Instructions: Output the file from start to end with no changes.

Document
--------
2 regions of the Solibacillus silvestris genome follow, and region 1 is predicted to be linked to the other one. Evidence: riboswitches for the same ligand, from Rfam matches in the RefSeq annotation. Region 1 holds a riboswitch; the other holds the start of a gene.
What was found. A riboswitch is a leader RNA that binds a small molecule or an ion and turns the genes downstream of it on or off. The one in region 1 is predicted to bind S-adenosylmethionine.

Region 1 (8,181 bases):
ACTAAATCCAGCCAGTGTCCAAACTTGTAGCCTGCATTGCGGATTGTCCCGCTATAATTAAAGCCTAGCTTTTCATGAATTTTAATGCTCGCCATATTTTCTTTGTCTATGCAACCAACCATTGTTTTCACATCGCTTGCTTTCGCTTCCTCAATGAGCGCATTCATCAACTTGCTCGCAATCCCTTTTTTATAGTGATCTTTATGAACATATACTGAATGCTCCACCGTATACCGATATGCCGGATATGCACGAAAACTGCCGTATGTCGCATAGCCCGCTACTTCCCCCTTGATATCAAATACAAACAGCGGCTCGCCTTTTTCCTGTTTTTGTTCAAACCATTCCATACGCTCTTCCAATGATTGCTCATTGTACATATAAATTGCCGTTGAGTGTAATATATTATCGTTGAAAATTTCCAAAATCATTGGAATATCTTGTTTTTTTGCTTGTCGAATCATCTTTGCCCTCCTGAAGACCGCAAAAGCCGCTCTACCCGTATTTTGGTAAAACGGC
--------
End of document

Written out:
2 regions of the Solibacillus silvestris genome follow, and region 1 is predicted to be linked to the other one. Evidence: riboswitches for the same ligand, from Rfam matches in the RefSeq annotation. Region 1 holds a riboswitch; the other holds the start of a gene.
What was found. A riboswitch is a leader RNA that binds a small molecule or an ion and turns the genes downstream of it on or off. The one in region 1 is predicted to bind S-adenosylmethionine.

Region 1 (8,181 bases):
ACTAAATCCAGCCAGTGTCCAAACTTGTAGCCTGCATTGCGGATTGTCCCGCTATAATTAAAGCCTAGCTTTTCATGAATTTTAATGCTCGCCATATTTTCTTTGTCTATGCAACCAACCATTGTTTTCACATCGCTTGCTTTCGCTTCCTCAATGAGCGCATTCATCAACTTGCTCGCAATCCCTTTTTTATAGTGATCTTTATGAACATATACTGAATGCTCCACCGTATACCGATATGCCGGATATGCACGAAAACTGCCGTATGTCGCATAGCCCGCTACTTCCCCCTTGATATCAAATACAAACAGCGGCTCGCCTTTTTCCTGTTTTTGTTCAAACCATTCCATACGCTCTTCCAATGATTGCTCATTGTACATATAAATTGCCGTTGAGTGTAATATATTATCGTTGAAAATTTCCAAAATCATTGGAATATCTTGTTTTTTTGCTTGTCGAATCATCTTTGCCCTCCTGAAGACCGCAAAAGCCGCTCTACCCGTATTTTGGTAAAACGGC